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Spanish verbs of change: hacerse, volverse, ponerse, quedarse

Spanish verbs of change: hacerse, volverse, ponerse, quedarse

To become or not to become, that is the question…for today.

Change and adaptation is a constant in life that has been the topic of many theories and thoughts. We have several ways to express the nature of these changes in Spanish that could be confusing at first glance. It is my goal to bring some clarity to four verbs that indicate change, and how they differ from each other. Let’s start by looking at a few examples and their translation in English:

Martha se hizo rica.

Martha became rich.

Pedro se volvió loco.

Pedro became crazy.

Laura se puso enferma.

Laura became ill.

Julián se quedó soltero.

Julian became single.

But why do we say “hacerse rico”, but then we say “volverse loco”, “ponerse enfermo”, or “quedarse soltero”? We’ll take a deeper look at each one of these verbs individually to gain a better understanding.


Let’s start by making an important distinction between “hacer” and “hacerse” by looking at two examples.

Hacer- to do/make

Javier hizo una silla hermosa. - Javier made a beautiful chair.

Hacerse - to become

Javier se hizo carpintero el año pasado. - Javier became a carpenter last year.

It is important to understand the relationship between these two verbs because it has an impact on the essence of change. Let’s look at the example above once again:

Javier se hizo carpintero el año pasado. - Javier became a carpenter last year. Meaning he made a carpenter of himself.

We use the verb “hacerse” to indicate changes that are often intentional. It usually works with adjectives that are normally used with “ser”. For example:

Pedro se hizo doctor hace diez años.

María quiere hacerse ingeniera en unos años.

Martha y Sandra se harán ricas con esas inversiones.

Manuel se hizo mas fuerte después de entrenar por dos años.

Warning: The use of a definite article before the adjective will change the meaning drastically. For example:

Mara se hizo rica - Mara became rich.

Mara se hizo la rica - Mara pretended to be rich.

José se hizo culto después de leer muchos libros y viajar mucho.

Jose became cultured/learned after reading many books and traveling a lot.

José se hizo el culto cuando hablaba con Vicky anoche.

José pretended to be cultured/learned when he was speaking to Vicky last night.


As with the previous verb “volverse” should be treated as a different verb from “volver”, but they still have an intrinsic relationship indicating the nature of change.

Volver - to return/to come back/to go back

Ruth siempre vuelve a su casa muy tarde. - Ruth always goes back home very late.

Volverse - to become

Dario a veces se vuelve loco cuando bebe mucho tequila. - Dario sometimes becomes crazy when he drinks too much tequila.

There are two open possibilities with “volverse” that don’t apply to “hacerse”. “Volverse” doesn’t have a strong indication of the change being intentional or unintentional, but it is often understood as unintentional. Also, it can convey that the change might be, or has been, repeated. Let’s look at the example above once more but in the past this time:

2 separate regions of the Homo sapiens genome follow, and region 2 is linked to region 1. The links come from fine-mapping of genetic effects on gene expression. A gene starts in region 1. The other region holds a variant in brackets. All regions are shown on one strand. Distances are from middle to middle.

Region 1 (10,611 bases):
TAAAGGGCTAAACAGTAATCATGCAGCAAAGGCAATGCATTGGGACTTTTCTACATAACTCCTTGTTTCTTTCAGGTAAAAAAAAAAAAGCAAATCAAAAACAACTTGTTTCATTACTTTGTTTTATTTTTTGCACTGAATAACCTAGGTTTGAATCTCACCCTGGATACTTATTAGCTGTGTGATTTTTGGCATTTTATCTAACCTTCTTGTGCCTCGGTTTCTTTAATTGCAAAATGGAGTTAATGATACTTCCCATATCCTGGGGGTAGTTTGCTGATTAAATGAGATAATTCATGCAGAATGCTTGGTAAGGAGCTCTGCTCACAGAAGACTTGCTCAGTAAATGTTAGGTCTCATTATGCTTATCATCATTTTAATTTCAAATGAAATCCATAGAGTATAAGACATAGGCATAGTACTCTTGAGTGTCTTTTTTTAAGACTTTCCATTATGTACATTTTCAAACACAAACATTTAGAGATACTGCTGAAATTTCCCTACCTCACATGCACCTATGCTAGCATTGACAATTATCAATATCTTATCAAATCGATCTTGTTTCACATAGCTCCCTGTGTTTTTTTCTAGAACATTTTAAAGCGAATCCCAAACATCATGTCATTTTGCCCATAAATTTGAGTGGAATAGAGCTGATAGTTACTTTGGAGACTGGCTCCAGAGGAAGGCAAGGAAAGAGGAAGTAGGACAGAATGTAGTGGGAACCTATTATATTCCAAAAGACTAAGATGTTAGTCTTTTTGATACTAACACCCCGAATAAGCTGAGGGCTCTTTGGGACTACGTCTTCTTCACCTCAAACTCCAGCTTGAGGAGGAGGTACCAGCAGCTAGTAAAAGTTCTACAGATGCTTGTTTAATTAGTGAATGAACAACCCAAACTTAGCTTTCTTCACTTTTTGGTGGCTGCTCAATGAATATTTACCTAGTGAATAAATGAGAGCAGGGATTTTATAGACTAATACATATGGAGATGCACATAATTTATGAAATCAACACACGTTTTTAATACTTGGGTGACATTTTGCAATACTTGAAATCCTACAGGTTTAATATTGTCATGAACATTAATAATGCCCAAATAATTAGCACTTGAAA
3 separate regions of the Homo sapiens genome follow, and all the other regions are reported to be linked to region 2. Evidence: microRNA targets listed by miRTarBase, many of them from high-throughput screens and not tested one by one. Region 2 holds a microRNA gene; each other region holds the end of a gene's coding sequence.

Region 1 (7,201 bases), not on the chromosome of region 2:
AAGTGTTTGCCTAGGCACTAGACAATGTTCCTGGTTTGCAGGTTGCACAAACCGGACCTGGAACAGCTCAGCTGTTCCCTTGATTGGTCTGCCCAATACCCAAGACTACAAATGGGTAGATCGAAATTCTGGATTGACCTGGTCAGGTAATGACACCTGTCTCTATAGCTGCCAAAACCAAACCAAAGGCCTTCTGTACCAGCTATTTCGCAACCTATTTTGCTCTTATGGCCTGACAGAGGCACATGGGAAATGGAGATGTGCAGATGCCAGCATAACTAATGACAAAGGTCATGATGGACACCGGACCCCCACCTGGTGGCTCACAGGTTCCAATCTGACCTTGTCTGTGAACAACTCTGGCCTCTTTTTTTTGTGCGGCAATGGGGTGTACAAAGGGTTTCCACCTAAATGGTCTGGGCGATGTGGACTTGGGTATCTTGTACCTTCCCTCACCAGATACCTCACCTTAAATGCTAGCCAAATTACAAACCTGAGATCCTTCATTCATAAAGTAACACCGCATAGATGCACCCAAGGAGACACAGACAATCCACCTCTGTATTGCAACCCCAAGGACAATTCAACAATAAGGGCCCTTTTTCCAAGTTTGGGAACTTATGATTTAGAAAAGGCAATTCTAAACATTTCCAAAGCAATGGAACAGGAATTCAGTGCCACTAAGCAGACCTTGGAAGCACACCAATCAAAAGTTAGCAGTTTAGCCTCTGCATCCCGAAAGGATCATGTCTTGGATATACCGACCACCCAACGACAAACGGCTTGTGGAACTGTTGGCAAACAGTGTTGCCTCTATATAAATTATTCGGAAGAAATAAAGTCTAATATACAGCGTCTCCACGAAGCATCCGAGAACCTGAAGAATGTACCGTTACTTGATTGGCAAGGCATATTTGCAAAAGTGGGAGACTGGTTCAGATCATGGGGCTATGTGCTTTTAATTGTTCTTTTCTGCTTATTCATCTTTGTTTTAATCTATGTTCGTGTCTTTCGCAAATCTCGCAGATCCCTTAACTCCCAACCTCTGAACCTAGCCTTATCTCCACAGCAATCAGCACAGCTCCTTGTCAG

“Dario se volvió loco anoche después de beber mucho tequila.” In this case, without context, most people would think that this situation was unintentional and just the result of drinking too much. Additionally, one might assume that situation of change might happen again if he drinks tequila — or anything else — in the future.

It is worthy to mention that “volverse” is often used with adjectives that work well with “ser” and could be considered negative. For example, “débil, gordo, tonto, pobre, aburrido, etc.”

Tu hermano se volvió aburrido después de graduarse.

Your brother became boring after graduating.


We use this verb to indicate changes of mood, very similar to the verb ‘to get’. For example, “Laura se puso enferma” could be translated as ‘Laura became ill/sick’, but it is often translated as ‘ Laura got sick’. You can already guess that “ponerse” is mainly going to work with adjectives that normally work well with “estar”, but it can also work with adjectives that usually work with “ser”. Let’s look at a few examples:

Felicia siempre se pone enojada cuando la llamamos muy tarde. - Felicia always gets angry when we call her late.

Ayer Jairo y Felipe se pusieron muy felices cuando recibieron el premio. - Yesterday, Jairo and Felipe got very happy when they received the prize.

María se está poniendo muy fuerte con ese entrenamiento. - María is becoming/is getting very strong with that training.


“Quedar” and “quedarse” are verbs that have multiple uses and for the purpose of not becoming too confusing, we are going to focus on the purposes of change. Coming from meaning to have something left and to remain/stay respectively, this reflexive verb will indicate to be left in a certain mood or state when it is followed by an adjective. Let’s take a look at some examples:

Quedan tres botellas de vino. - There are three wine bottles left.

Saúl y Matilde se quedaron en un hotel. - Saúl and Matilde stayed in a hotel.

Now let’s see some uses of change:

Ellos se quedaron solos en la fiesta - They were left alone at the party — indicating that they had company before

Pilar siempre se queda nerviosa cuando su hijo sale a bailar. - Pilar is always nervous when her son goes dancing / Pilar always becomes nervous when her son goes dancingIndicating that she might be calm before he goes out and after he comes back.

Pedrito se quedaba aburrido cuando no lo llevaban al parque. - Pedrito used to get/be bored when they didn’t take him to the park.

Well, that is all for today. I hope all this will help you to express changes in Spanish with more attention to the nature of it.

Nelson Navarrete